If ever there were proof of the value of an elected board of education to oversee local education bureaucrats, the Franklin County Board of Education provided it this week.
Long under pressure from system administrators to limit sharply the number of independent study courses high school students can take and receive credit for, the county board finally said simply no.
I believe we should abolish any policy that limits the number of independent studies, board member Pat Fannin said Monday.
Currently, there are no limits, but the original policy proposal by Maurice Chappell, director of curriculum and instruction for middle and secondary students, would have set a limit of two independent study courses per student for four years of high school. That was raised to three courses, but the board balked.
Board member Doug Crowe backed by the board amended the policy to remove any limits, but also to require approval by Chappell and the schools principal.
That, of course, assures that students will not abuse the system by taking inappropriate or frivolous courses and that course instruction is by willing and qualified teachers.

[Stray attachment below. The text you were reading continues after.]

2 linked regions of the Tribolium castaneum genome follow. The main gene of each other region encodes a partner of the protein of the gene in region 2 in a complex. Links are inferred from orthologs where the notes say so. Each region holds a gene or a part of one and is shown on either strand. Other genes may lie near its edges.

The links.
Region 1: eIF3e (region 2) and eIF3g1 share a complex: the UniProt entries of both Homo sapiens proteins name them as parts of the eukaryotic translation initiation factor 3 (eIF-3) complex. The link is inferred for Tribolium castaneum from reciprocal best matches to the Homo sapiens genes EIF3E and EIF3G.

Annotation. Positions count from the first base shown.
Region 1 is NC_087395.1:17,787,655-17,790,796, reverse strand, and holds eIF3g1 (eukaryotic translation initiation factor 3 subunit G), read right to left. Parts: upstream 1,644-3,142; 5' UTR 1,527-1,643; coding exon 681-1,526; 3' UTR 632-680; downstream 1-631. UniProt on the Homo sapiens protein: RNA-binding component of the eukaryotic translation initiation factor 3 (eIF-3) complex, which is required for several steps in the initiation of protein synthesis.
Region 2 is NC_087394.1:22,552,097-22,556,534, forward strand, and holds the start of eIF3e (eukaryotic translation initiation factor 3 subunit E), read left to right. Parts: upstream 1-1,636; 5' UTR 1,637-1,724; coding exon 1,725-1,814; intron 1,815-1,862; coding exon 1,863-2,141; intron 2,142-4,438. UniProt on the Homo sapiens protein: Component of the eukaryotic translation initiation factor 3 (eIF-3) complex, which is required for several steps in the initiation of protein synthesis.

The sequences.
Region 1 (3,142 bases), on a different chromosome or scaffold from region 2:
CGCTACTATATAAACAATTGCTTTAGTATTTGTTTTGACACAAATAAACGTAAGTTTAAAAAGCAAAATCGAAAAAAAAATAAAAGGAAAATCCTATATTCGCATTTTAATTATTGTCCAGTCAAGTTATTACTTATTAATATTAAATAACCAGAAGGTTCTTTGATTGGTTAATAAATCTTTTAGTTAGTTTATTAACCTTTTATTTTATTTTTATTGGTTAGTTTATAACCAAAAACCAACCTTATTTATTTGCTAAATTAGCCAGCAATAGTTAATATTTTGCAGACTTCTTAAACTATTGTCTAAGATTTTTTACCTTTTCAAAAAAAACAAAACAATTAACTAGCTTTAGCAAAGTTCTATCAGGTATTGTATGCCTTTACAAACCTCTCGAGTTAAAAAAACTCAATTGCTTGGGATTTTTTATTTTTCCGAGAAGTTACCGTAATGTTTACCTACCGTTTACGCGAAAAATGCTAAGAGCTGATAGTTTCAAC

Currently, only about 24 county high school students are taking independent study courses.
By refusing to limit independent studies, the school board is sending a message to high school students that they are encouraged to move beyond standard classroom studies, to expand their academic horizons and build upon the basic curriculum available to all students.
Ordinarily, that would be a message expected from the professional educators in the systems Central Office. Instead, in Franklin County, it came from the elected school board.
We have had disagreements with the county board in the past, and very well may have more in the future.
But on the subject of limiting students independent study, the board did exactly what the people elected it to do: Act in the best interests of the children of Franklin County.